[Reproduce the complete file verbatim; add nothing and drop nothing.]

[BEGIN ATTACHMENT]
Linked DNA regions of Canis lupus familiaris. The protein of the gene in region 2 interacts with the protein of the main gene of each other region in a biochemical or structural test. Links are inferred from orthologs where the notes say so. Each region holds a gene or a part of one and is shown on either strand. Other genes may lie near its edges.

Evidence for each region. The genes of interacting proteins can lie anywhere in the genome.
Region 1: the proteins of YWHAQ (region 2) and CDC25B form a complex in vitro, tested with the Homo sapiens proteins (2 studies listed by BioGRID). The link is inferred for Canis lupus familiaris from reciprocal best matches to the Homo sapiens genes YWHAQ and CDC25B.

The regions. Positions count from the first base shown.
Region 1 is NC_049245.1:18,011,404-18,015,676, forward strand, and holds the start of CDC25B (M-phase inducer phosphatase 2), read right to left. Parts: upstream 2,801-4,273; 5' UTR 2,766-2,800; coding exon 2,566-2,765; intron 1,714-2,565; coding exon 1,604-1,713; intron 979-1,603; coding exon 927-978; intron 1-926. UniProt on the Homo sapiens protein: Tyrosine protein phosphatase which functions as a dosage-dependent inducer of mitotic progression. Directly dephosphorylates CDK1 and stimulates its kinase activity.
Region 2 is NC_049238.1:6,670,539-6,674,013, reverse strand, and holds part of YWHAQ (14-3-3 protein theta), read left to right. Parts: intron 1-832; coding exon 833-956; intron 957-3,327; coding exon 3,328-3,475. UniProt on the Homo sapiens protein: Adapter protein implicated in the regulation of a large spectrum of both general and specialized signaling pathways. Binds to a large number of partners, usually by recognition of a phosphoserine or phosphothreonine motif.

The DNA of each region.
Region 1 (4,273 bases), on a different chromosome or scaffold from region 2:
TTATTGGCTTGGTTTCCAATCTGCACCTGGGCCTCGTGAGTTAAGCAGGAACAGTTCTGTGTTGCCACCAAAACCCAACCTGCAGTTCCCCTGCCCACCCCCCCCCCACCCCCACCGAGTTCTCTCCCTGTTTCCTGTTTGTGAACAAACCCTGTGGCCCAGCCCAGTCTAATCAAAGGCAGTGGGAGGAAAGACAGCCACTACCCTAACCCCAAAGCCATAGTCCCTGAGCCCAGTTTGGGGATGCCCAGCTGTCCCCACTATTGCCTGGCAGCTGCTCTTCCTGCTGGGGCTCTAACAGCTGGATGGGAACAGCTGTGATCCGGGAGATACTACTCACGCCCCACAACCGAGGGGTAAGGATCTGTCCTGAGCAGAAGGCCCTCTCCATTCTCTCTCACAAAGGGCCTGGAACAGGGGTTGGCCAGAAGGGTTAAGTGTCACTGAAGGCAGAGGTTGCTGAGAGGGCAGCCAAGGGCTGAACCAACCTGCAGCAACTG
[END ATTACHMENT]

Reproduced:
Linked DNA regions of Canis lupus familiaris. The protein of the gene in region 2 interacts with the protein of the main gene of each other region in a biochemical or structural test. Links are inferred from orthologs where the notes say so. Each region holds a gene or a part of one and is shown on either strand. Other genes may lie near its edges.

Evidence for each region. The genes of interacting proteins can lie anywhere in the genome.
Region 1: the proteins of YWHAQ (region 2) and CDC25B form a complex in vitro, tested with the Homo sapiens proteins (2 studies listed by BioGRID). The link is inferred for Canis lupus familiaris from reciprocal best matches to the Homo sapiens genes YWHAQ and CDC25B.

The regions. Positions count from the first base shown.
Region 1 is NC_049245.1:18,011,404-18,015,676, forward strand, and holds the start of CDC25B (M-phase inducer phosphatase 2), read right to left. Parts: upstream 2,801-4,273; 5' UTR 2,766-2,800; coding exon 2,566-2,765; intron 1,714-2,565; coding exon 1,604-1,713; intron 979-1,603; coding exon 927-978; intron 1-926. UniProt on the Homo sapiens protein: Tyrosine protein phosphatase which functions as a dosage-dependent inducer of mitotic progression. Directly dephosphorylates CDK1 and stimulates its kinase activity.
Region 2 is NC_049238.1:6,670,539-6,674,013, reverse strand, and holds part of YWHAQ (14-3-3 protein theta), read left to right. Parts: intron 1-832; coding exon 833-956; intron 957-3,327; coding exon 3,328-3,475. UniProt on the Homo sapiens protein: Adapter protein implicated in the regulation of a large spectrum of both general and specialized signaling pathways. Binds to a large number of partners, usually by recognition of a phosphoserine or phosphothreonine motif.

The DNA of each region.
Region 1 (4,273 bases), on a different chromosome or scaffold from region 2:
TTATTGGCTTGGTTTCCAATCTGCACCTGGGCCTCGTGAGTTAAGCAGGAACAGTTCTGTGTTGCCACCAAAACCCAACCTGCAGTTCCCCTGCCCACCCCCCCCCCACCCCCACCGAGTTCTCTCCCTGTTTCCTGTTTGTGAACAAACCCTGTGGCCCAGCCCAGTCTAATCAAAGGCAGTGGGAGGAAAGACAGCCACTACCCTAACCCCAAAGCCATAGTCCCTGAGCCCAGTTTGGGGATGCCCAGCTGTCCCCACTATTGCCTGGCAGCTGCTCTTCCTGCTGGGGCTCTAACAGCTGGATGGGAACAGCTGTGATCCGGGAGATACTACTCACGCCCCACAACCGAGGGGTAAGGATCTGTCCTGAGCAGAAGGCCCTCTCCATTCTCTCTCACAAAGGGCCTGGAACAGGGGTTGGCCAGAAGGGTTAAGTGTCACTGAAGGCAGAGGTTGCTGAGAGGGCAGCCAAGGGCTGAACCAACCTGCAGCAACTG